Every critic brings up the Nina Simone sample, but since most of us never heard that song, what I do want to bring up (and that they fail to mention) is the Murder C interpolation of Down For My N’s: While I do wonder what the song would sound like without the Murder C sample, likely more somber, it would also take away from the bluntness of contrasting a song about lynching with a song about being down for one’s niggas. Oh did I mention this song is about trying molly with a girl who happens to be a stage 5 gold digger?

8. Guilt Trip ft. Kid Cudi

This starts of like a song from 808’s which kind of made me cringe for a second but then morphs into something from Graduation and then MBDTF which turned my cringe into a smile especially when Kid Cudi’s crooning at the end sounds so heartfelt it is hard not to sing along thinking about a few of my past loves.

Best line: If you love me so much then why’d you let me go.

9. Send It Up

Who the hell would put King Louie on their album? A guy who really wants to put on for their city. Because there’s no way I would put King Louie on my album if I was in Kanye’s position and I don’t care if he’s from my city. I also probably wouldn’t put a classic Beanie Man sample on my album either, but that’s really the magic of Kanye and something he’s been doing from his first album The College Dropout -mixing two things that aren’t supposed to be together and as he’s gotten more skilled he’s been mixing three, four, five, six things that are not supposed to go together. I would really like to see how this song would work in the club, because it sounds nothing like what you’ll hear during any hip hop set.

10. Bound 2

This is my favorite song and I really hope Kanye forgets his anti-radio marketing scheme for a moment and pushes this to radio because this sounds nothing like anything on radio and when the chorus kicks in, oh sweet good lord. You’ll also notice Kanye is pretty much just rapping over the sample without any added drums or anything else, which was a decision by Rick Rubin, who helped executive produce the album three weeks before it was handed in. Also for you new jacks that Jerome line is a reference to the show Martin.

Best line: Have you ever asked your bitch for more bitches?.

Last Word

It’s pretty apparent to me that Kanye read Steve Jobs’ biography because aside from saying he’s the next Steve Jobs he also adopted his idea of minimalism and simplification. He also adopted Leonardo da Vinci quote, “Simplicity is the ultimate sophistication”, which was probably a big turning point in Kanye’s life as his previous songs contained their fair share of instrumentation and over-production. Here he pairs down to only the elements that are needed to make his point. Heck the running time is a lean 40 minutes. In the time I’ve had this album, 4 days, I’ve listened to the album over 30 times. I’m a huge Kanye fan and I doubt I could listen to MBDTF 30 times straight as it is has much more fat, albeit good fat.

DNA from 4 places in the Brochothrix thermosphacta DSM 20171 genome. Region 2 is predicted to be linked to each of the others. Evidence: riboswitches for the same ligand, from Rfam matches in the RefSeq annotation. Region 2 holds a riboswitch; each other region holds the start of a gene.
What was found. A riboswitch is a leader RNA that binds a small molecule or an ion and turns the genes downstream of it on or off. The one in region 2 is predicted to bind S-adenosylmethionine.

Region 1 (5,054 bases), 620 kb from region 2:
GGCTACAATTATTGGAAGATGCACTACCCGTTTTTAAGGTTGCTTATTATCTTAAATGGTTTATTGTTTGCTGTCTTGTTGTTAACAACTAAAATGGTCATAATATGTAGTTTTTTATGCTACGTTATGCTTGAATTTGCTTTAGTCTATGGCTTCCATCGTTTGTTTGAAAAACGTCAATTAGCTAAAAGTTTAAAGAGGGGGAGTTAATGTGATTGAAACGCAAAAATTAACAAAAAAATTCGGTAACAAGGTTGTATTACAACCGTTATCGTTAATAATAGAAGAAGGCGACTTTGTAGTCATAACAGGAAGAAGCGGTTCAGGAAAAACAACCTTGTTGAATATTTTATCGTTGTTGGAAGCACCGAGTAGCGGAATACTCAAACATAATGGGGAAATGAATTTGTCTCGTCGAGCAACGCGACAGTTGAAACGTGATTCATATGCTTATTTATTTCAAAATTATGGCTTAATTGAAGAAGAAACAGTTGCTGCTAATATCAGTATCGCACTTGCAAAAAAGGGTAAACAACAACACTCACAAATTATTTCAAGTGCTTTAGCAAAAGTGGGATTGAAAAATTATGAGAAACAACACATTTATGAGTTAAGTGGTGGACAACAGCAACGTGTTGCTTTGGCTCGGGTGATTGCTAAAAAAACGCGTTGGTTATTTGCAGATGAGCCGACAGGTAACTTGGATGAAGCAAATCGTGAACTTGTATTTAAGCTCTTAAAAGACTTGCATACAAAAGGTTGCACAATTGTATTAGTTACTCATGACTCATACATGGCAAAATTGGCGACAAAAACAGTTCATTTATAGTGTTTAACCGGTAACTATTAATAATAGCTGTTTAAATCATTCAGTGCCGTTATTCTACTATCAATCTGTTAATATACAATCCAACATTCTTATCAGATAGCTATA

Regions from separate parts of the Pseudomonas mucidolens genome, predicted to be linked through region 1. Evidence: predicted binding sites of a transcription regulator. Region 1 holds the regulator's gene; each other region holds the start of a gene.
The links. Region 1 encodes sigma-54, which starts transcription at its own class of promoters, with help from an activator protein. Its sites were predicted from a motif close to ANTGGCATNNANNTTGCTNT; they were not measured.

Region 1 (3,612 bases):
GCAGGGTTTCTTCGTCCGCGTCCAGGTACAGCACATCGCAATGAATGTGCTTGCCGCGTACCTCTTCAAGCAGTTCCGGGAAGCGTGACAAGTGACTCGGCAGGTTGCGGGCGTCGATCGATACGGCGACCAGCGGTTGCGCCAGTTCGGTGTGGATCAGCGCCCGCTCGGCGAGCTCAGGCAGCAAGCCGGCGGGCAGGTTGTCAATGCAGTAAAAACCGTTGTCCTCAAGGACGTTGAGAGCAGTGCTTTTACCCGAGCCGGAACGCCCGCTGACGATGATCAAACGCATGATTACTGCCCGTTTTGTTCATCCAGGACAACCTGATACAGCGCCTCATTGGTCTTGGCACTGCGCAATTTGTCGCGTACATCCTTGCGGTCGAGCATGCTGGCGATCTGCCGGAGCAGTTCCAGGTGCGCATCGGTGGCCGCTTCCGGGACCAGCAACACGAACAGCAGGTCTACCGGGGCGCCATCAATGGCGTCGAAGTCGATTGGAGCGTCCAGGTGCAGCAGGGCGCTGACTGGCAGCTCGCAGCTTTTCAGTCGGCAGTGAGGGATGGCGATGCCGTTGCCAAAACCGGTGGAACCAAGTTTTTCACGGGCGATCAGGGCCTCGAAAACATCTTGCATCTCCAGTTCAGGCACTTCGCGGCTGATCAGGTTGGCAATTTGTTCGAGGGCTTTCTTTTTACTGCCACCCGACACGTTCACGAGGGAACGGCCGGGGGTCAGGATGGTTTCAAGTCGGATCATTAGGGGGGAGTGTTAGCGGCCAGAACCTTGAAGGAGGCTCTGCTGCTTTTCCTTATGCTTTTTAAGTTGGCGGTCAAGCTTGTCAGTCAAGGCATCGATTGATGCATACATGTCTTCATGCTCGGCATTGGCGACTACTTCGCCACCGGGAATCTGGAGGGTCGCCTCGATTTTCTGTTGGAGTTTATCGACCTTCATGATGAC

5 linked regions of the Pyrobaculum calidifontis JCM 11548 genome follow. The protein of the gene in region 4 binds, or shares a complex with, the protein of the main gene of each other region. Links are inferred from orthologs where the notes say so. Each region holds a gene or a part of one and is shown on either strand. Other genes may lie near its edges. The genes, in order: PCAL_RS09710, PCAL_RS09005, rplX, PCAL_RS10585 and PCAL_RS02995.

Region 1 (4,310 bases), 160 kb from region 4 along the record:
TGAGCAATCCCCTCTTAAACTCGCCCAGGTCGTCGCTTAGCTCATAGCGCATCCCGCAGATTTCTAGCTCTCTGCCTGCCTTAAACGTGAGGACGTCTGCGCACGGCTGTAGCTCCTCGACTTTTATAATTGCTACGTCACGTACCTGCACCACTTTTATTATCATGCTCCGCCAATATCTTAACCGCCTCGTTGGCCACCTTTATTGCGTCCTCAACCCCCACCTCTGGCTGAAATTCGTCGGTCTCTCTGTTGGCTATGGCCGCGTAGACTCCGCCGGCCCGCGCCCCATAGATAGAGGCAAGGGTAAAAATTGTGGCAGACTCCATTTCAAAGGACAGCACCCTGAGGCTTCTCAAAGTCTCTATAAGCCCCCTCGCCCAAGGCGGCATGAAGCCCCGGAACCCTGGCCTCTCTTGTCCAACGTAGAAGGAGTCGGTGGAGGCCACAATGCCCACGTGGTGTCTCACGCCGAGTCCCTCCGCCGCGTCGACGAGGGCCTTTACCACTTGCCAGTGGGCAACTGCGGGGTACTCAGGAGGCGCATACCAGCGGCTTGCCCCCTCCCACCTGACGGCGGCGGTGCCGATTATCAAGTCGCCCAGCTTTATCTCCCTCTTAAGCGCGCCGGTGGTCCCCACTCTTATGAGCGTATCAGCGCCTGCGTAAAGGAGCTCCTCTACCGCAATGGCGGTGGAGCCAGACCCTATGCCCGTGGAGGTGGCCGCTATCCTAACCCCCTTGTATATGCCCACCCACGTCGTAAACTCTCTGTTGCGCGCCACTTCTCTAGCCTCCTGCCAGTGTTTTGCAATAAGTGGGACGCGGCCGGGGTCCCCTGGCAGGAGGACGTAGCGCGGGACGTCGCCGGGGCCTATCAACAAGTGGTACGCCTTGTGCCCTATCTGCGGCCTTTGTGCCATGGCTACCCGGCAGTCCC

Earlier I talked about how I gave Graduation a 4/5 because I thought the lyrics could have hit harder, and then overtime realized that the lyrics were more than enough. I noticed many critics saying he should have come with better lyrics but the thing with Kanye is his production and concepts are so good that his lyrics take time to fully appreciate. This isn’t an album you can hear once and make up your mind about it. You have to sit with this album for months, maybe even years. This isn’t an album for a person that listens to one type of genre, and really none of Kanye’s albums are. Kanye’s albums have always pushed hip hop into a new direction, spawning new styles, new trends and new rappers (See: Drake, Macklemore, J. Cole, and Travis Scott just to name a few).

I was afraid with a cheesy album title like Yeezus, Kanye was going down the 50 Cent route ala Curtis and just giving up on the music. But the album title is more about maintaining minimalism and keeping the focus on Kanye. The day we’ll know Kanye is giving up on music is the day he releases an album that sounds like The College Dropout, because then we’ll know he’s fresh out of ideas. And besides if you want to hear The College Dropout, you can hear J.Cole’s new album which is pretty much a direct descendant of that body of work. Shots!


One thought on “REVIEW: Kanye West – Yeezus

  1. I like what I am hearing so far, agreed about Kanye remaking CD then he’s out of ideas. I was very disappointed with Born Sinner. It did sound like it was already 10 years old. Back to Kanye, comparing this album to last years Cruel Summer just shows where his mind is vs. other rappers. You think Pusha T or Big Sean could’ve done something like this? Man they didn’t even come correct on Cruel Summer